The service has three components: a Local Authority Climate Projections Explorer, a Local Authority Climate Report (similar to City packs but adaptable for all local authorities), and a Local Authority Community Site that serves as a central hub for supporting information on adaptation. These tools aim to provide localised climate information readily usable by local authorities.

Initial feedback highlighted the value of the service in reducing data processing time and providing localised information between national summaries and the UK Climate Projections (UKCP) user interface. Suggestions for future development include adding additional impact indicators and providing more granular spatial detail. By recognising the urgency for information, the service will initially use UKCP regional information and aims to incorporate higher resolution climate data to produce more detailed insights, such as heat maps, by next year.

For more information, please see the Met Office’s website for their Climate Data Portal and the Local Authority Climate Service.

Local Partnerships Adaptation Toolkit for Local Authorities

Local Partnerships collaborated with the UK Climate Impacts Programme to create the Climate Adaptation Toolkit for Local Authorities.

This toolkit aims to assist councils in developing climate risk registers for service delivery. There is a current focus on ensuring the integration of toolkit outputs into corporate risk registers and council plans.

The need to focus on the impact of climate change on council services and the importance of engaging senior leaders early to explore adaptation and mitigate risks should be a key focus for any council. Only creating risk assessments and registers is insufficient, there must be a discussion about transforming council services and potential redesigning with adaptation at the heart. The speaker stressed the importance of adaptation not being a post achievement of net zero targets. Adaptation needs to be happening now.

Councils need to assess how climate risk impacts service delivery, including both immediate responses and incremental changes. The toolkit should help integrate this into medium-term financial planning, corporate delivery plan development, political cycles, and asset lifecycle management, as well as insurance regimes.

The adaptation toolkit for local authorities is available for free on the Local Partnerships website, along with a risk matrix. Updates are underway focusing on guidance for projections related to heat and floods, understanding critical thresholds, aligning with emerging work from the Met Office, and the Climate Change Committee's monitoring framework and forthcoming Climate Change Risk Assessment (CCRA) publication in 2026.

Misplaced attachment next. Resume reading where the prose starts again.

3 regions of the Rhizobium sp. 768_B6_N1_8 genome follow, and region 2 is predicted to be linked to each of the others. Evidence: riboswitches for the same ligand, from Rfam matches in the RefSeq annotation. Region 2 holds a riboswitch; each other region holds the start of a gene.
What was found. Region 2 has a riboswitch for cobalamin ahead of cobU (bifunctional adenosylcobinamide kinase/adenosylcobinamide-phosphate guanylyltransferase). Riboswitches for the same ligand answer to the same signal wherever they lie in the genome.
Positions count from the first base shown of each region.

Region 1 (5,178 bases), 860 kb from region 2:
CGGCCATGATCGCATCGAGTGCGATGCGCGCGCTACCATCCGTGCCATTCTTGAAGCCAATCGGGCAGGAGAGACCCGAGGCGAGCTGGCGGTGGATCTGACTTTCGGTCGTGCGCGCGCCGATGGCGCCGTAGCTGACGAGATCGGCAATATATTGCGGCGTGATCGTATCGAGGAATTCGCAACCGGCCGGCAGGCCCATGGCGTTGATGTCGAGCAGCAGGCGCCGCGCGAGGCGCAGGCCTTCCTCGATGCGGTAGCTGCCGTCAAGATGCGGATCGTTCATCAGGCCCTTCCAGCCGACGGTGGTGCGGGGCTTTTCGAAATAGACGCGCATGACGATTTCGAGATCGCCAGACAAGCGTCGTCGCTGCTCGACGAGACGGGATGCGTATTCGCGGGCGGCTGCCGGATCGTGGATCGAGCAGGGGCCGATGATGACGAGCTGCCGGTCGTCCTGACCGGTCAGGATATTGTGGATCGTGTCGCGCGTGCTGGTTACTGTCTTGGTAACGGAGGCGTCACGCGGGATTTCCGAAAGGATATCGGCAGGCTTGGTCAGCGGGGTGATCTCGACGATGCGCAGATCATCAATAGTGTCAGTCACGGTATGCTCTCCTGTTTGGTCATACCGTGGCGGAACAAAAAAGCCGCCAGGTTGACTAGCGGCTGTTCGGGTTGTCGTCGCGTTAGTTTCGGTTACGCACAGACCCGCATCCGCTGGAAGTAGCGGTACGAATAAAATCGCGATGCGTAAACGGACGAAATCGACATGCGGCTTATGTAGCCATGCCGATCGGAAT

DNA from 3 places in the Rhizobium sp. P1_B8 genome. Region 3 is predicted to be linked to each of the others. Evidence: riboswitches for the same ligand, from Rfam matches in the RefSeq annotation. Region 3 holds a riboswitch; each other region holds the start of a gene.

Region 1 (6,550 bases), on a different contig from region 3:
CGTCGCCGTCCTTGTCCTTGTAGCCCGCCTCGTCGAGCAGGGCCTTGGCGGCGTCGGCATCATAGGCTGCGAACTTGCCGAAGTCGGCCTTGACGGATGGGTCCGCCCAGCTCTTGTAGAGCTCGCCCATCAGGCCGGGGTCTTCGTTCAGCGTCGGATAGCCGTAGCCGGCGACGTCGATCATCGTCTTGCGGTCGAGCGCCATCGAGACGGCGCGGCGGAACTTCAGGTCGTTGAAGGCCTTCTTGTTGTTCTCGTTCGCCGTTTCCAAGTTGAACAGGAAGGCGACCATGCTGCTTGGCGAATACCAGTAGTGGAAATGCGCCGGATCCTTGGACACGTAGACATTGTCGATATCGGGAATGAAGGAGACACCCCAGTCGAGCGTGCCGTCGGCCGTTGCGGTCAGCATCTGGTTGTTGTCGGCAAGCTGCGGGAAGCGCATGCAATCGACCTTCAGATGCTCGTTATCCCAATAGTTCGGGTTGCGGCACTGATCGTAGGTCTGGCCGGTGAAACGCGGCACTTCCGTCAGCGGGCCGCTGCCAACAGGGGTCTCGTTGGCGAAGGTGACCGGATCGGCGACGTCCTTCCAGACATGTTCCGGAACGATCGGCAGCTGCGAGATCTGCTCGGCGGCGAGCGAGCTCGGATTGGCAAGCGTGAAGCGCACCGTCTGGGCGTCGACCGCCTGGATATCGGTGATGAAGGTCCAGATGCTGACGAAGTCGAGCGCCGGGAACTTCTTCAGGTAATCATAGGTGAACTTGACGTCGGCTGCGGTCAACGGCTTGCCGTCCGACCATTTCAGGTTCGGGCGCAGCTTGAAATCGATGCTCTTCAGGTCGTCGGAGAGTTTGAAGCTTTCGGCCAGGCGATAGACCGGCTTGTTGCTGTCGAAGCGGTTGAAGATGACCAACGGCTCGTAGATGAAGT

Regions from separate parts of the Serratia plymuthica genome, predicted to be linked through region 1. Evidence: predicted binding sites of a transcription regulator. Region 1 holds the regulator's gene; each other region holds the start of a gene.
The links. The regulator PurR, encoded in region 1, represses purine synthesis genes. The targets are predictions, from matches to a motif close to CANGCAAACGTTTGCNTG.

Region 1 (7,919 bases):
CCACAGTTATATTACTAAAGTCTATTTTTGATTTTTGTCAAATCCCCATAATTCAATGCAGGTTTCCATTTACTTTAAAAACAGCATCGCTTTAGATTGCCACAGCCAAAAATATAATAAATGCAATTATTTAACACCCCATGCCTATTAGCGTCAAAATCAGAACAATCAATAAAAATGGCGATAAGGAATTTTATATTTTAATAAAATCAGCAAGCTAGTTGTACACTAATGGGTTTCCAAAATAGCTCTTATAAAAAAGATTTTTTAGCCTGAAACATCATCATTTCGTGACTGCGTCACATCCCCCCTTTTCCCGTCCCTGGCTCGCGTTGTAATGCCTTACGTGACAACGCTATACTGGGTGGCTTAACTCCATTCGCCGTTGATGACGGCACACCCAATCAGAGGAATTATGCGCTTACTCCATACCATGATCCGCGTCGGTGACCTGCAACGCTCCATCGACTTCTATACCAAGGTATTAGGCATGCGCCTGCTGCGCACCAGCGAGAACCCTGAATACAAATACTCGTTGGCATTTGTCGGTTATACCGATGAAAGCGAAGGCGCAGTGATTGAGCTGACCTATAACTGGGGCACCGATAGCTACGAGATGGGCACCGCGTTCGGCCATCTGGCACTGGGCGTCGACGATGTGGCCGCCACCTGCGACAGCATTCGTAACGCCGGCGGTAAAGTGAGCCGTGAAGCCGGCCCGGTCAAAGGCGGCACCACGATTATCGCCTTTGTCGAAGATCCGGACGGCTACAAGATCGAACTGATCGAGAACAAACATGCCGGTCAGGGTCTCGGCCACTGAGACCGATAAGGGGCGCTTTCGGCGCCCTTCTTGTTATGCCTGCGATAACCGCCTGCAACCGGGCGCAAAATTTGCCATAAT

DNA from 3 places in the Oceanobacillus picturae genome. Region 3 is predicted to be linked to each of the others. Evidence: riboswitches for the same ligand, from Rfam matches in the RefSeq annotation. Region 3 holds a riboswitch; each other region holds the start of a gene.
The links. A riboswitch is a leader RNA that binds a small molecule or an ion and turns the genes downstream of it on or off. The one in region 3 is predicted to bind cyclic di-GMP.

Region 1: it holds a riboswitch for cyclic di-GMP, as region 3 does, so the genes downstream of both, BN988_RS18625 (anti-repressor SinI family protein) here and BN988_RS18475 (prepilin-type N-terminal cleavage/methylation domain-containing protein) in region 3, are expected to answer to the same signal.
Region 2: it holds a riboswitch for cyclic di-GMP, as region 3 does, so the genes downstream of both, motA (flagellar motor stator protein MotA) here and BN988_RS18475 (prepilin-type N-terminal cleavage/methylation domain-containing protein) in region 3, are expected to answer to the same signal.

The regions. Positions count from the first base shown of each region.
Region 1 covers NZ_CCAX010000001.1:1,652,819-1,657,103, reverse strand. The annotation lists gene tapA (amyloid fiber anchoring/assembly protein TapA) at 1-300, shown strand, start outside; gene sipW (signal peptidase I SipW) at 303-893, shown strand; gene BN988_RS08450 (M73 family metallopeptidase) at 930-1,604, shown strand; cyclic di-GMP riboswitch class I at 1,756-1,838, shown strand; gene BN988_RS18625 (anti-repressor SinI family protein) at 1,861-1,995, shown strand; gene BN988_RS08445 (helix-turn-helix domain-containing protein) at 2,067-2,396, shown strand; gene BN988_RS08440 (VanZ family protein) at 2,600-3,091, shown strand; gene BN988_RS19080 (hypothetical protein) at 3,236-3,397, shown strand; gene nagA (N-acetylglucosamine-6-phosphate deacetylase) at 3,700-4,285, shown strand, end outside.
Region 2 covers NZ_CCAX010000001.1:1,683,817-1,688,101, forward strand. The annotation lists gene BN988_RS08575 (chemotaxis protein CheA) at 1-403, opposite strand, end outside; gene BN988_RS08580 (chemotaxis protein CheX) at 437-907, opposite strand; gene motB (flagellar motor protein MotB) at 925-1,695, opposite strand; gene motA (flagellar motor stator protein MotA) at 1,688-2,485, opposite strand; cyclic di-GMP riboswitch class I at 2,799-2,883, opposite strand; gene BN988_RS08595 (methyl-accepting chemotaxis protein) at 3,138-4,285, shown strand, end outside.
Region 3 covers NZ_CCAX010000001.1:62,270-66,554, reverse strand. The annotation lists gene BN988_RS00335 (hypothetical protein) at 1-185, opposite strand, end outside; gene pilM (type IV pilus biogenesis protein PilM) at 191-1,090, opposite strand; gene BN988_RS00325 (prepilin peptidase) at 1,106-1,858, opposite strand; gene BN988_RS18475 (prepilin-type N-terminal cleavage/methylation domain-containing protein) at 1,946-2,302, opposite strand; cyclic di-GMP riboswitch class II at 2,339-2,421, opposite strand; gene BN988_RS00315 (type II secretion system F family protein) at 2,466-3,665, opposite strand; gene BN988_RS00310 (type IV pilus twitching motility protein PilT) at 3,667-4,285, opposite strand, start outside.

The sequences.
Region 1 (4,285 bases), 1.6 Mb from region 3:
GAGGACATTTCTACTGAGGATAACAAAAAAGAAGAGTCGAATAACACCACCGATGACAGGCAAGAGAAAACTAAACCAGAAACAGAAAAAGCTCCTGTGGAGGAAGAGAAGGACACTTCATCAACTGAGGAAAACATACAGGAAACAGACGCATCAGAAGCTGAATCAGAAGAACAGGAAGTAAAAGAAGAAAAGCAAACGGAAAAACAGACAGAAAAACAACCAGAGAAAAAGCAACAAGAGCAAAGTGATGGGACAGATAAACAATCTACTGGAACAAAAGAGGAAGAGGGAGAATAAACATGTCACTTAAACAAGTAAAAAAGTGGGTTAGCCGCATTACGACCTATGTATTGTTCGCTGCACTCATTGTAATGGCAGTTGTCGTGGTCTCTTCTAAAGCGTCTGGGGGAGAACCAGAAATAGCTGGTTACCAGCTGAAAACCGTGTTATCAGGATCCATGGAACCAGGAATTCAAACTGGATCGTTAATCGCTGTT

For more information on the Local Partnerships Adaptation Toolkit for Local Authorities please visit,


Q: Have we seen any rural councils create transition and adaptation plans?

A: Local Partnerships have recently been working in Wales around climate risk and adaptation, mainly focusing on health and social care delivery but that has provided some additional insight into the approach that emphasises the differences between urban and rural authorities. Pembrokeshire County Council are a good example of an adaptation plan covering a non-urban environment. The Hertfordshire Climate Change and Sustainability Partnership has completed a case study on the adaptation toolkit.

Q: Is there anything else that people should be looking to help support them on this journey?

A: As Newham stated the point to consider is how to facilitate space for discussion and planning in your authority. Explore what's already happening as you don’t need a data set to tell you how your service is impacted as you are the expert that holds the corporate knowledge, with officers on the ground, and you know your budgets too.

All of these toolkits form part of a piece of the puzzle and are appropriate for any entry point regardless of where you are in your journey. You can pick one up and you'll be able to move forward without having to do an in depth analysis of absolutely everything.

Q: Could you share one key lesson from your council in launching the Just Transition Plan?

A: Know how to manage your senior people and utilise your passionate and knowledgeable mid to senior level officer layer to bridge the strategic connection of all these different levels so you bring energy directly into the strategy and action.

This helped create and co-design the whole Just Transition Plan at a cross service level as any climate plan cannot sit in just the climate team. So, building the early buy-in at the mid to senior level is essential as it evidences how work has been co-designed by a chorus of voices who are on the ground and know how to implement these strategies.